Saguenay international
short film festival

Our initiatives

Each year, the entire festival team attends training to raise awareness and think about improving cultural safety for First Nations during the festival.

• In 2022, la Boîte Rouge VIF, an Indigenous organization involved in creating and presenting multidisciplinary and multicultural productions in Saguenay, came to meet our team. The Short film market produced a series of short videos titled Natives On Film - Des autochtones en cinéma , hosted by Jess Murwin, to address issues facing Indigenous filmmakers.

• In 2022 and 2023, the Uashashkutuan organization led team training sessions on cultural safety.

• In 2023, working in close collaboration with Jess Murwin, the festival’s programming team developed a project called Forming our Circle - Créons un tout - Pitshitshipanu. This long-term effort is aimed at improving our relationships with Indigenous filmmakers and creating new opportunities in the arts and culture. It is the result of our sincere desire to help communities – Indigenous and non-Indigenous alike – thrive and support each other in the Saguenay region and beyond.

The project, which initially, aimed to launch a competition for indigenous shorts at REGARD, was detailed over the course of multiple meetings to discuss the different issues and needs to be considered, in particular  with La boîte rouge VIF, Le  Bureau de l’Écran Autochtone, then with a collaborative committee including the artist and filmmaker Anishnabe Caroline Monet, Alexandre Bacon, producer at Terre Innue from the Innu community of Mashteuiatsh, Mélanie Brière, producer at the NFB and member of the Wolastoqiyik Wahsipekuk First Nation, André Dudemaine, artistic director and founder of the Festival Présence Autochtone.

We also hosted a Carte Blanche presented by the most important International Festival, dedicated to indigenous films in Quebec This Carte Blanche was a perfect initiation for our audience, presenting many essentials of the last decade and showing all the richness and diversity of short films

• In 2024, Vincent Careau joined the Festival team as programming assistant. For a period of one year, Vincent will work with both REGARD and Présence Autochtone in order to learn the profession of programmer and ensure better representation of indigenous cinema. This internship is intended to return from year to year to ensure succession in indigenous cinema programming.

We are also launching a new competition « Regards Autochtones ». Signed by programmers Jess Murwin and Vincent Careau, this first edition is the result of a long journey, but also the starting point of an evolving journey. In the spirit of retro-prospective, the films in this program, all from North American communities, look at the past, present and future.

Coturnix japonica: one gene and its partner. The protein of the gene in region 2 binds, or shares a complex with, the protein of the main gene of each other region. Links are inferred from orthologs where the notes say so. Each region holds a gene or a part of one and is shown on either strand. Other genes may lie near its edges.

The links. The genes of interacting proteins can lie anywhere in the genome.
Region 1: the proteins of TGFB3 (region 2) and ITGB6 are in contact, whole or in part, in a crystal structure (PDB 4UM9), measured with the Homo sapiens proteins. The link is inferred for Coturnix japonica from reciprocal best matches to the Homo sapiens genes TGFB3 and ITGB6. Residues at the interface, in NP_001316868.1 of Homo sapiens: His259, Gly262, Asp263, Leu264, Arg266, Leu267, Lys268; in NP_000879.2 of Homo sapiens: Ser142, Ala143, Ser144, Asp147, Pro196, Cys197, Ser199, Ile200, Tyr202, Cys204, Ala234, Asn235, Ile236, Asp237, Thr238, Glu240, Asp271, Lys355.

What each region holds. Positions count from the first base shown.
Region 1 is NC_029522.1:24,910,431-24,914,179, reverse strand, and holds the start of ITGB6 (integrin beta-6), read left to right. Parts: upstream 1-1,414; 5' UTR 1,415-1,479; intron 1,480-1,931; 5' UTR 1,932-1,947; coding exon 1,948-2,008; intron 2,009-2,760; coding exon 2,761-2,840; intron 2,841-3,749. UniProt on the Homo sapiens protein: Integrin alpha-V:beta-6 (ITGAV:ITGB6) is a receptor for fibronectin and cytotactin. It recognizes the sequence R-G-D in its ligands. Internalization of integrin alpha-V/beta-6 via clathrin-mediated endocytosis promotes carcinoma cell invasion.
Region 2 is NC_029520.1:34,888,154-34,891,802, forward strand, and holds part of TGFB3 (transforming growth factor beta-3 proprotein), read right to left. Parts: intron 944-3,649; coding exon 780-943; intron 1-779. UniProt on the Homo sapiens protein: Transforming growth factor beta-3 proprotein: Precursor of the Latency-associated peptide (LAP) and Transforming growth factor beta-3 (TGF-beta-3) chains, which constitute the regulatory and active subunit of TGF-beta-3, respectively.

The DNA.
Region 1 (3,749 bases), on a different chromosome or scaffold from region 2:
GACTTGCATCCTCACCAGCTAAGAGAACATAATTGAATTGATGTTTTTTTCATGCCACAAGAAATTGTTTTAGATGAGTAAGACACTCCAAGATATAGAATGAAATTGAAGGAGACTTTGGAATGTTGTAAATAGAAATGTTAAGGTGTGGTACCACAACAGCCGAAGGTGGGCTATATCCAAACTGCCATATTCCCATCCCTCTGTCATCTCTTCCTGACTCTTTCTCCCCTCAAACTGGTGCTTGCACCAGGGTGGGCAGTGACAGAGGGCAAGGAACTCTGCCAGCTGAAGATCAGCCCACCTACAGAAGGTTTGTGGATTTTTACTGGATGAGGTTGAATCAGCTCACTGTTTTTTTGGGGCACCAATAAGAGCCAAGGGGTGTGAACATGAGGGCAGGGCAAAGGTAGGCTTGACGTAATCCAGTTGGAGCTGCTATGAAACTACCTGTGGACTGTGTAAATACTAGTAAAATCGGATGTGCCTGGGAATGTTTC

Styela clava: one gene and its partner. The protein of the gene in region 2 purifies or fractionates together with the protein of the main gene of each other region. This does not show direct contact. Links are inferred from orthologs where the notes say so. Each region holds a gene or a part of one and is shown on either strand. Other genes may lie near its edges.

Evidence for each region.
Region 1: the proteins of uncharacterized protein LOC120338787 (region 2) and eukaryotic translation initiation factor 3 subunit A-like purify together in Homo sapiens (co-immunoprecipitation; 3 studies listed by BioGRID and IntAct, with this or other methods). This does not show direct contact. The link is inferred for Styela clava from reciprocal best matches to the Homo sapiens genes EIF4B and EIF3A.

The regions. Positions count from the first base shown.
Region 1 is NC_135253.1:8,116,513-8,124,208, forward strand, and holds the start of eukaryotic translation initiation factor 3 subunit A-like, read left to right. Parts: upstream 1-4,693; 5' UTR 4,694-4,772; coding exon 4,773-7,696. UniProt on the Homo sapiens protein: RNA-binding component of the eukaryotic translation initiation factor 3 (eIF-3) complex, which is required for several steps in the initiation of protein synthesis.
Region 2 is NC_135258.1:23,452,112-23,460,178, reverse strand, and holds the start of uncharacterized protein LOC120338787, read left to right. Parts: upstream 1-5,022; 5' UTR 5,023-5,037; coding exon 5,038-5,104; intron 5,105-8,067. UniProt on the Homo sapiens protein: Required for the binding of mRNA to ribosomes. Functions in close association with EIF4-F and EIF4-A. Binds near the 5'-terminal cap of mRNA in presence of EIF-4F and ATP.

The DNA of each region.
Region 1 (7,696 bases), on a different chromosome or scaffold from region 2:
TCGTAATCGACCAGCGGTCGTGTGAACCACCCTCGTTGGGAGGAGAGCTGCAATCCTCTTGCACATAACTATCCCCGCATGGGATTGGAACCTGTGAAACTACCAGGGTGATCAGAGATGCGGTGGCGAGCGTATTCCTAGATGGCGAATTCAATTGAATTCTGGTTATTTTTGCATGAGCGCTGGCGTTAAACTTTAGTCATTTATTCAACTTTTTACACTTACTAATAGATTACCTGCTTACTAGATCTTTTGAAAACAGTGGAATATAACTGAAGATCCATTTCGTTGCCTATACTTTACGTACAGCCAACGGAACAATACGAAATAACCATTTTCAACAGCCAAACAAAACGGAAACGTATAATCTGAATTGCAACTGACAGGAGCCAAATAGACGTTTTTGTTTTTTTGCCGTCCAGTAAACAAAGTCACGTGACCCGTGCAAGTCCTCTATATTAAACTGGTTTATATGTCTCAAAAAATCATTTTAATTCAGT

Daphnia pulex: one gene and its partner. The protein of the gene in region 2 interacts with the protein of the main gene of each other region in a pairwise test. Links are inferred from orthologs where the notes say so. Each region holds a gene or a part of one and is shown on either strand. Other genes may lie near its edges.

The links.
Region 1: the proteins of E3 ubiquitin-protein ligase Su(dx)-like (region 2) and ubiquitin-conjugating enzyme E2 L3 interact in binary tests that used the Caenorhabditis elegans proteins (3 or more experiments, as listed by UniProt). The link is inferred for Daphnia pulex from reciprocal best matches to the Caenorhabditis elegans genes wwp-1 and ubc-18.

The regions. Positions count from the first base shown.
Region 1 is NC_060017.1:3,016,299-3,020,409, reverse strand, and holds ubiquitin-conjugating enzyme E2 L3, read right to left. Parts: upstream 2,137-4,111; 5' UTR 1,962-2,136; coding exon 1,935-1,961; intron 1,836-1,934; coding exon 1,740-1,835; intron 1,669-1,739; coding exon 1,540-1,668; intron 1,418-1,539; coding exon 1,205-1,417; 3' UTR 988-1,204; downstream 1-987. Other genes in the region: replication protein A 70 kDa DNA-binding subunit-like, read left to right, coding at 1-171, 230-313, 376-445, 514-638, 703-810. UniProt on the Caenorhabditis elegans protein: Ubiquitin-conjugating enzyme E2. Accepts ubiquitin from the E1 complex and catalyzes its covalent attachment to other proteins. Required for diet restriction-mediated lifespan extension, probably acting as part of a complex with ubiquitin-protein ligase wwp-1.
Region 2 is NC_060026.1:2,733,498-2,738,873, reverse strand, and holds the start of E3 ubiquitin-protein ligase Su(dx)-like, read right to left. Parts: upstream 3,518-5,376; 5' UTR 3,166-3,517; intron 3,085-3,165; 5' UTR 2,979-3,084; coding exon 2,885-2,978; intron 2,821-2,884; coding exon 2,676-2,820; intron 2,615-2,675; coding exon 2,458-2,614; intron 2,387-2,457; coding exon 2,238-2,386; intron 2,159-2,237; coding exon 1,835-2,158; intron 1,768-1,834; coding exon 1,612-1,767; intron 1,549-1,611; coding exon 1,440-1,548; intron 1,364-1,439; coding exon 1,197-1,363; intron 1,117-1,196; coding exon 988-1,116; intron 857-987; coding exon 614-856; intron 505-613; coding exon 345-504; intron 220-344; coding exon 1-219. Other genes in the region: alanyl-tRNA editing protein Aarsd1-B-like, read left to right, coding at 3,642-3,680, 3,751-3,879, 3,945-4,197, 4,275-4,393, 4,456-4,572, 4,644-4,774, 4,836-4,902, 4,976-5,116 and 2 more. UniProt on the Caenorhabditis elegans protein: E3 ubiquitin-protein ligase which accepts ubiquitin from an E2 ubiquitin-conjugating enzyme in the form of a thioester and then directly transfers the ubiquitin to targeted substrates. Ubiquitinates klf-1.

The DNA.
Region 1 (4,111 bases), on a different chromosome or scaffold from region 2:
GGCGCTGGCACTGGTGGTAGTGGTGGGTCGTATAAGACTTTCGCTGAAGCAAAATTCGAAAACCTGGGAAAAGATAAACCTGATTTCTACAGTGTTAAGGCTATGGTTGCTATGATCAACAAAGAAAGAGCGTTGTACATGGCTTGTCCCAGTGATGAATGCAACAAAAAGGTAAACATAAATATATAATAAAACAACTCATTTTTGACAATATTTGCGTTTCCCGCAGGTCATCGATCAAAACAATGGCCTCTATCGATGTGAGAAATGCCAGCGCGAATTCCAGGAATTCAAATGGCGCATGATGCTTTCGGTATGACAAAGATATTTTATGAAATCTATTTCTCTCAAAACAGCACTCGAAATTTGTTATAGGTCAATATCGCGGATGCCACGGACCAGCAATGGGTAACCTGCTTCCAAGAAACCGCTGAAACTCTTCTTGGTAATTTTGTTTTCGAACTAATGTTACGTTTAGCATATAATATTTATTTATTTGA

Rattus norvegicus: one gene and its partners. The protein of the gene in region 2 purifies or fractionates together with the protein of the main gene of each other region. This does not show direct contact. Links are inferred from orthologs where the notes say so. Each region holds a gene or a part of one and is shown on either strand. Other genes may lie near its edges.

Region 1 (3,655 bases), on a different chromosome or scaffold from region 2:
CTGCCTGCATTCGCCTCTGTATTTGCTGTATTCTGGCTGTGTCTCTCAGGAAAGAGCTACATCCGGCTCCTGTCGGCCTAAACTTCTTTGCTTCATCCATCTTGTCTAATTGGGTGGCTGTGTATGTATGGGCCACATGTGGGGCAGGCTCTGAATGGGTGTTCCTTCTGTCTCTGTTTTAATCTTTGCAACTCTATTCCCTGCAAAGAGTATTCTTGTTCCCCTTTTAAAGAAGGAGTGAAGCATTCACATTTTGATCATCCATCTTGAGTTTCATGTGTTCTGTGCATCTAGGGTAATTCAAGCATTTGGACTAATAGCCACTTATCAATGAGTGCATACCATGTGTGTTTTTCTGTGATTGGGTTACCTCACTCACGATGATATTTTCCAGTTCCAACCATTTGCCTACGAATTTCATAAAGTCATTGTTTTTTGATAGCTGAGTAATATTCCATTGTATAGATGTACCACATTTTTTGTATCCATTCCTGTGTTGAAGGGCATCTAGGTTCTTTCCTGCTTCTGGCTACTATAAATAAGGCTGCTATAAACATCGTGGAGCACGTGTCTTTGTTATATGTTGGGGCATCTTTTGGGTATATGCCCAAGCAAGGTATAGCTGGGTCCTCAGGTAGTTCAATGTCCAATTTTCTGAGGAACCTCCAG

And we also have the honor of presenting a retrospective of Alanis Obomsawin, one of the most eminent indigenous filmmakers, who has received countless international distinctions. A golden opportunity to revisit in her company some of the shorts that marked her long and prolific career.

Artiste : Eruoma Awashish
Artiste : Amélie Courtois, « Je suis une survivante du pensionnat »


We program short films from around the world, and each one explores unique political and cultural realities. Thanks to the filmmakers and their films, multiple voices resonate in our programming. As a cultural organization with an international profile, it is important to us to do more to highlight issues that are closer to home – specifically the realities of Indigenous communities that have made the Saguenay–Lac-Saint-Jean region their home since time immemorial.

In the fall of 2021, we reached out to la Boîte Rouge VIF, an Indigenous non-profit whose mission is to preserve, transmit and publicize cultural legacies. The idea was to invite the entire REGARD team to a two-part training session: first, an overview of the history and current situation of Indigenous communities here and elsewhere in Quebec, followed by an exploration of specific actions we can take to become a more inclusive and culturally safe event.

The result was the formation of the Mikinawk-Tortue Committee. The name comes from the expression “slowly but surely”: it will take time for things to change for the better, but we are committed to being part of the process, one step at a time. Because the turtle represents the creation of the world in some Indigenous cultures, the symbolism seemed particularly apt. Mikinawk means “turtle” in Atikamekw, the language spoken by one of the nations whose territory we live on.

This new committee, made up of people from various departments within the organization, has the mission of developing actions and communications aimed at promoting discussion and raising the profile of Indigenous communities in future editions of the festival.

*The banner image on this page is a work by artist Eruoma Awashish